PLASTIK 31

 

INSTA-VAGANZA

The rise of fast-art in a digital era

 

Shortcuts: we use them on our keyboards, we use them in our chats (insert emoticon), we use them in our relationships and in life. Some old souls may claim it’s laziness or entitlement. The epitome of all things millennial. “Good things come to those who wait” they say. Truth is, nowadays life is on the fast track. Our days are a constant onslaught of data. It’s an A.D.D. world, whether we like it or not, and we just have to deal with it.

We were taught that Art with a capital A, when properly consumed, comes with contemplation. You have to seep it in, digest it, wrestle with it, and redeem its value from the process itself, rather than from the actual piece. This still stands true for some Art, but most of us simply don’t have the time nor the energy to consume that kind of art on a daily basis. So what’s it gonna be? We wait until we’re ready to jump off the fast track to consume art, or do we adapt the arts to our current lifestyle?

Cue Fast Art: art that you can seep in, digest and wrestle with in an instant. You glimpse at it, and you get it. Simple as that. Its relevance is momentary at best and its lifespan is dismal and yet the satisfaction that comes with it is monumental. It’s art that you can share, art you can comment on with an emoticon rather than a dissertation… art you can appreciate with a double-tap and scroll on.

Some Art enthusiasts may deny its legitimacy, but its presence you can’t deny.

 Fast art is here to stay, one glimpse at a time.  

— Eli Rezkallah

 
 
 
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ANDREA KOPOROVA

Interview

Self-taught Slovakian photographer Andrea Koporova only started making images in 2011, Yet she quickly caught the eye of curators and editors. At first dreamy and rather romantic, her work has gradually become increasingly urban and surreal, mainly through the use of bright colors and modern settings. Her main themes have remained the same: isolation, alienation.

 

Hugh Kretschmer

Interview

Born in a house of artists, Hugh Kretschmer did not waste any time in mastering his craft as a visual artist. From a very young age he harnessed his handiwork skills to create art, and consequently developed a very peculiar aesthetic. Never shying away from building his own sets and crafting his props, Kretschmer is one of those rare artists who has the freedom to recreate his vision with his very own bare hands, and the results are stunning. His imagery is surreal and yet grounded in thought-provoking social commentary, and his aesthetic is stunningly modern, despite its minimal digital enhancements. 

 

Evelyn Bencicova

Interview

A winner of the 2016 Hasselblad Masters Awards, 24-year-old Slovakian Evelyn Bencicova is taking the world by storm. Dividing her time mainly between Vienna and Berlin, she has found a delicate balance between aesthetic sensitivity and conceptual sensibility. One of her secrets? It is all about “fiction based on truth”. 

 

Prue Stent and Honey Long

Interview

Who would not want to spend a day with Australian artists Prue Stent and Honey Long? They are like the main protagonists in a fairytale of their own making. Their artistic journey seems like a wild never ending dress-up party. In this duo-interview, Prue and Honey talk about how they once upon a time first met, about playfulness and success, and about past, present and what’s next …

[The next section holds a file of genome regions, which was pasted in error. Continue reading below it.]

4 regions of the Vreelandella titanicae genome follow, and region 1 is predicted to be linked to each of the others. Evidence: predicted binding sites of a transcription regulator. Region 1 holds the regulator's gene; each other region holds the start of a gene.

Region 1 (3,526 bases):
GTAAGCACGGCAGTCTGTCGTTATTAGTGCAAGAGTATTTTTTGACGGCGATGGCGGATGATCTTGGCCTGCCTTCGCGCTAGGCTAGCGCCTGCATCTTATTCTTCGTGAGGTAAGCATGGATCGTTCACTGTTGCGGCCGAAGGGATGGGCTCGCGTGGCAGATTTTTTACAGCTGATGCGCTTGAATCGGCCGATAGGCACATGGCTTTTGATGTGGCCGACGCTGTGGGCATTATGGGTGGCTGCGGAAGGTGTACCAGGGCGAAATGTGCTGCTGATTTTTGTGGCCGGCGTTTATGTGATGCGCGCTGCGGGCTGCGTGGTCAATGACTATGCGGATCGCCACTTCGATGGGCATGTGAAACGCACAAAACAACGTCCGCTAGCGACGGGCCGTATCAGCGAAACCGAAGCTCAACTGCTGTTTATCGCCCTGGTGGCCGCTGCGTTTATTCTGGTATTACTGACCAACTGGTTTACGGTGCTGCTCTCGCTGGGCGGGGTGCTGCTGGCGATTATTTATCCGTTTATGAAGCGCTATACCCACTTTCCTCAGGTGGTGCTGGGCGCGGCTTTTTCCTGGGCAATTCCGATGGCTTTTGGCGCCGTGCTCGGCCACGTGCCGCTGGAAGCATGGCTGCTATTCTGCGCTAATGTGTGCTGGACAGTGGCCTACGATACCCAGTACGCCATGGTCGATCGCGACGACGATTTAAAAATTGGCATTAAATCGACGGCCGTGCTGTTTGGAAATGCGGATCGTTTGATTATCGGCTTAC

Reine Paradis

Interview

Reine Paradis burst onto the art scene with her “Jungle” photo series: a fascinating showcase of a chromatic world that blurs the line between reality and construct. From its conceptual stage, to its multi-disciplinary execution, the project’s roll-out is captivating from start to finish, and promises a very bright future for this visionary artist. 

 
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Pip & Pop

Interview

Using up to 3,000 kiloS of sand and 800 kiloS of sugar, Australian artist Tanya Schultz, better known as Pip & Pop, creates the most fantastic hallucinatory dreamscapes. Inspired by old myths and folk tales, her utopias are deceptively sweet.


 
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Stefano Bolcato

Interview

As a child, classically trained painter Stefano Bolcato loved to play with LEGO. Imagining the strangest buildings and machines, the little colored bricks greatly helped the Italian artist to develop his creativity. In his most recent series of works Bolcato has combined his two passions, as LEGO figurines have taken central stage in some of the world’s all time artistic masterpieces.  


 
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Cristina Burns

Interview

Mixed-media artist and photographer Cristina Burns juxtaposes dolls, toys, candies, skulls and insects in meticulously arranged patterns. Like modern day cabinets of curiosity, her brightly colored works are a playful reminder of the vanities of life. Seeing her surreal streak, it is no surprise Hieronymus Bosch ranks among her favorite artists. Cristina talks about Bosch, Alice IN WONDERLAND, her beloved Naples and much more.


 

Blazé

A series of images, by visual artist Eli Rezkallah about contemporary fast-art.

 

alice in wondertan

A series of images, by visual artist Eli Rezkallah for Wondertan’s campaign.

 

Star struck

A Plastik collaboration with photographer Vijat Mohindra, featuring Jeffrey Star.

 

Insta-Art

Instagramming is art. It requires the three Cs – Creativity, Consistency and Commitment. From photography to illustration, these young artists have colored our daily feeds with exciting visuals that sometimes evolved into work projects and opportunities.

Get your finger on the “follow” button right this insta!